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Pretty Poisons: How to Avoid Accidental Poisoning

Sep 16, 2020

Pretty Poisons: How to Avoid Accidental Poisoning

Everyday household items commonly cause accidental poisoning in children under the age of six. Items such as toothpaste and lotions can look appealing to children but are toxic when ingested. These substances are called pretty poisons.

What are Pretty Poisons? 

According to childbirth educator Cindy Vance, RN, BSN, pretty poisons are simply common household items that attract children by reminding them of their own snacks and drinks.

These can include:

  • Laundry detergent pods
  • Dish washer pods
  • Lotions and creams
  • Glass cleaner

Toothpaste and multi vitamins are also considered pretty poisons, because excessive amounts ingested can be toxic to children.

“Fluoride in high doses is toxic, so toothpaste is something that should be put away, actually. Look how attractive they are—it can be very appealing, and we don’t think about toothpaste as poisonous,” Cindy says. “Even multi vitamins—they’re cute shapes, they’re gummies, and they’re flavored. Some of them even have sugar sprinkled on them. They taste good, so your child wants more. If the vitamins aren’t put away, a lot of kids will want to take more than the recommended dose.”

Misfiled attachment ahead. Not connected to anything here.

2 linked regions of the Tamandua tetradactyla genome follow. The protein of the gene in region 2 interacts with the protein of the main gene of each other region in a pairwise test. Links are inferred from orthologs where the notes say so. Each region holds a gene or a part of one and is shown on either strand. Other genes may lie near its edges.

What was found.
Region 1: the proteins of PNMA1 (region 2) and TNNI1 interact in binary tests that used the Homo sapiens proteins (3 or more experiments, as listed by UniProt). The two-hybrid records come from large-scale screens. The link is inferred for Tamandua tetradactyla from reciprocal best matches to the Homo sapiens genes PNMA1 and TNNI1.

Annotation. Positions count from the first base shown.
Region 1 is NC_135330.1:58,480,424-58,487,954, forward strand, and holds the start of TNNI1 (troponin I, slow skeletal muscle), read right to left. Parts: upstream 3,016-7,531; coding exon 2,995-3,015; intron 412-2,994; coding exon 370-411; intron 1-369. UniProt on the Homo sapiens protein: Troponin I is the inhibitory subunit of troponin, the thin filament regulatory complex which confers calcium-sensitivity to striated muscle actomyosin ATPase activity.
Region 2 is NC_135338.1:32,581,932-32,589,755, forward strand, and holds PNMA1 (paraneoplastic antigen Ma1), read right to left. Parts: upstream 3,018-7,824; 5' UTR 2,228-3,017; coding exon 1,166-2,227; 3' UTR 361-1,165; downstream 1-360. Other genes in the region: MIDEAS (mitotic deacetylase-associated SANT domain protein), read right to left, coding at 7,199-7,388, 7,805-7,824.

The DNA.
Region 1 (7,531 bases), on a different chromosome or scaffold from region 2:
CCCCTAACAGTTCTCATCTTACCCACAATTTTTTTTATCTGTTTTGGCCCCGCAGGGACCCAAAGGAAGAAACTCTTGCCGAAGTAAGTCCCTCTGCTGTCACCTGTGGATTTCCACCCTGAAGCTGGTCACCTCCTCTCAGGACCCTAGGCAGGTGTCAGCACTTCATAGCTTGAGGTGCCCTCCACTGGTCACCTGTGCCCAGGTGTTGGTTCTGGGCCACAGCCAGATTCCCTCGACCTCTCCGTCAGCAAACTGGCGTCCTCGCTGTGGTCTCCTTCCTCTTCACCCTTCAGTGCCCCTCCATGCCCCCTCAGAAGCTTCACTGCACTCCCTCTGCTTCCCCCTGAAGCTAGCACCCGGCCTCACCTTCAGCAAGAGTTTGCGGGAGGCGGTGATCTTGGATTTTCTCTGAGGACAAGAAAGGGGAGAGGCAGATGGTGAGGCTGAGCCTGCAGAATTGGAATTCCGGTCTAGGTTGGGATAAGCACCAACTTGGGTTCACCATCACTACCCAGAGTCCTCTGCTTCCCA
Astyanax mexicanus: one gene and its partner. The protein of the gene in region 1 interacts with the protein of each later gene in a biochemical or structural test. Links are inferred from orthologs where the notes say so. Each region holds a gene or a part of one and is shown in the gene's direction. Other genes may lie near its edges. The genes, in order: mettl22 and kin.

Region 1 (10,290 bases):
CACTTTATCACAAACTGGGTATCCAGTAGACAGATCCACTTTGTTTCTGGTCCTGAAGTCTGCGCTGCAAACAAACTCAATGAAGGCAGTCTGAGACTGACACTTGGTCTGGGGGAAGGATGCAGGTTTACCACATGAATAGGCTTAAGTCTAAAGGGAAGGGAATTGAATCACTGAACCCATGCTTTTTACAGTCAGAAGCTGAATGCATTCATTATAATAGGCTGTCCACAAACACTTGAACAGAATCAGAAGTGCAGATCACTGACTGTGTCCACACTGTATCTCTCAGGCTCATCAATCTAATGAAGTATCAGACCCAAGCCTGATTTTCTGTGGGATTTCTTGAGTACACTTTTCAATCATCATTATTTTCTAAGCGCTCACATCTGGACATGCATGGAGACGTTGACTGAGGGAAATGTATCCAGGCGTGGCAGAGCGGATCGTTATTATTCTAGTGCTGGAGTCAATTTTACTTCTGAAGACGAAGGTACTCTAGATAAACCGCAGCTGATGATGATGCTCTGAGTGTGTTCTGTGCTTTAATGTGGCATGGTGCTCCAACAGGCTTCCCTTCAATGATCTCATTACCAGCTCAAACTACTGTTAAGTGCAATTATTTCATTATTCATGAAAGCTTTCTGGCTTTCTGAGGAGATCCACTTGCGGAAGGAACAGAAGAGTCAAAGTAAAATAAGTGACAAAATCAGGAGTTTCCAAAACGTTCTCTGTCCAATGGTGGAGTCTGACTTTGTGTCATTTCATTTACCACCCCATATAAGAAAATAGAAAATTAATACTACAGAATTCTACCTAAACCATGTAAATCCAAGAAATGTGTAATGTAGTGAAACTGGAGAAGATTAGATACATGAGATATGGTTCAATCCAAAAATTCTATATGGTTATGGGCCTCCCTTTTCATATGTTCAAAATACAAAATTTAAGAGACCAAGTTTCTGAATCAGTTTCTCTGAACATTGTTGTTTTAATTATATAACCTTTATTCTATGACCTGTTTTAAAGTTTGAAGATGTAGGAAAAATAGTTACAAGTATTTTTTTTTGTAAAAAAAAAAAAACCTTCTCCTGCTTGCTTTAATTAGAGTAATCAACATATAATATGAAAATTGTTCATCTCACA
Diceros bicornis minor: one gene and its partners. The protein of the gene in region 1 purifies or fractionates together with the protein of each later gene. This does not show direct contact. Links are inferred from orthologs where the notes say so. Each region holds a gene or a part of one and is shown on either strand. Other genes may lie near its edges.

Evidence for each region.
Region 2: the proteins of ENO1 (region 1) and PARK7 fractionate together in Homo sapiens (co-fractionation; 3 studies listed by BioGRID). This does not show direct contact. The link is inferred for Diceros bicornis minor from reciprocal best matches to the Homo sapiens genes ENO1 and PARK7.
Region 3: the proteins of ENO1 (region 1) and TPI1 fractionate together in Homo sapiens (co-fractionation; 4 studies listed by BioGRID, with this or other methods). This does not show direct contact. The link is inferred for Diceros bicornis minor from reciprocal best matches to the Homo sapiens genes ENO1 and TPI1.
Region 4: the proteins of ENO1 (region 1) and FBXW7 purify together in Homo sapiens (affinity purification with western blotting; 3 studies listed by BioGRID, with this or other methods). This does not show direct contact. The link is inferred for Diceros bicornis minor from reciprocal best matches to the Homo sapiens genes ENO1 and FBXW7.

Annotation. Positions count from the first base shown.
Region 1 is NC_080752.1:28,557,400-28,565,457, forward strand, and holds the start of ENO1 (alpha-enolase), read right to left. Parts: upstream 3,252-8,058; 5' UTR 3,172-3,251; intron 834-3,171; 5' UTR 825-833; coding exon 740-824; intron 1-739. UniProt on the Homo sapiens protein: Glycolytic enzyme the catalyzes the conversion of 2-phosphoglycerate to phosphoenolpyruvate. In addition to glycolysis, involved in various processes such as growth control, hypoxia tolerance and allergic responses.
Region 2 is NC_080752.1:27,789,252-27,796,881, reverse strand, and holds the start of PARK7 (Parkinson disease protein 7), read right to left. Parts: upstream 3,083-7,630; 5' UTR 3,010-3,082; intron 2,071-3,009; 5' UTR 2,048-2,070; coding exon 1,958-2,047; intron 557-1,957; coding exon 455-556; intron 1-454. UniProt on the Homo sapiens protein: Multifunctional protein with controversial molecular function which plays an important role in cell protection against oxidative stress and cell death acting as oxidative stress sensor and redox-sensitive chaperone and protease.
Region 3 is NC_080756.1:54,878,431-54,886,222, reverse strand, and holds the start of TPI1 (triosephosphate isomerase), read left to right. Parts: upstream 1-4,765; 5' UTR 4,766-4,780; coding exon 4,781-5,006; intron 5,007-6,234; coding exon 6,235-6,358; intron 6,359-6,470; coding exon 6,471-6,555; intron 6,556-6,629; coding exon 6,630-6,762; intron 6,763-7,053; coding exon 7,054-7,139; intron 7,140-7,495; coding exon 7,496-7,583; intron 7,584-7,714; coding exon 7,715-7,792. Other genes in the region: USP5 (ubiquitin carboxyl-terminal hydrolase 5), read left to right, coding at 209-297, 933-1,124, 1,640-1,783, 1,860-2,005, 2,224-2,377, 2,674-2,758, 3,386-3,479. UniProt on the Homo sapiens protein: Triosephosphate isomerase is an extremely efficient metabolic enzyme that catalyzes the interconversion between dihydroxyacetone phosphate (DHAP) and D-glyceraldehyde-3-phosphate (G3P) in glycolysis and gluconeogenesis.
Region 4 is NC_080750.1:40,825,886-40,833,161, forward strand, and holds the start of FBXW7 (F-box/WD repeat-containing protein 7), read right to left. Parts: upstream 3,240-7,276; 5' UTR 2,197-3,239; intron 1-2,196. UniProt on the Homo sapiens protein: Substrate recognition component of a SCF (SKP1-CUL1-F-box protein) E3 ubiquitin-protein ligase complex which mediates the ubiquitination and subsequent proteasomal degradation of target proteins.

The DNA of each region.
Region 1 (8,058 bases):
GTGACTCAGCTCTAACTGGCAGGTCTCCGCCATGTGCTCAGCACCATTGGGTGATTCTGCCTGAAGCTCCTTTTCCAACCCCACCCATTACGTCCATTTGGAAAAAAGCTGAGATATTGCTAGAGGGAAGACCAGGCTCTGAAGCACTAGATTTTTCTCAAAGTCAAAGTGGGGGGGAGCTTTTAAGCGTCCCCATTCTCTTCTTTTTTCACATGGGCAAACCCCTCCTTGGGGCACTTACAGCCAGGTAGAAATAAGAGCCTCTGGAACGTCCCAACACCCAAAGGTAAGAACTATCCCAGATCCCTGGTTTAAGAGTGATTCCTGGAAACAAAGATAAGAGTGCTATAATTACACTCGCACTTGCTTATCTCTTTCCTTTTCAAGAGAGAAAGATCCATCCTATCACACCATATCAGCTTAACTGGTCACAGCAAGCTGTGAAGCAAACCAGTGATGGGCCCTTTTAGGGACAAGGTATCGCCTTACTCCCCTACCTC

Preventing Exposure

These items should be put away and out of the reach of children for their own safety.

“Little kids are attracted to anything colorful and interesting. A child is extremely curious, and they will definitely get their hands on it,” Cindy says.

She recommends parents keep the items up high, even if it is an inconvenience. When possible, items should be locked up out of view, so the child cannot see them.

How to Treat Accidental Poisoning

If you suspect your child has ingested a poisonous substance, call poison control right away. Cindy recommends having the poison control number posted in an accessible place.

You can also try to get your child to spit the object out and check their hands and mouth for any remnants. Keep whatever they ingested to take with you to the emergency room.

If your child is having an extreme reaction, such as seizures, call 911.

For more tips on caring for your little one visit Kettering Health Network childbirth education and sign up for a childbirth education class.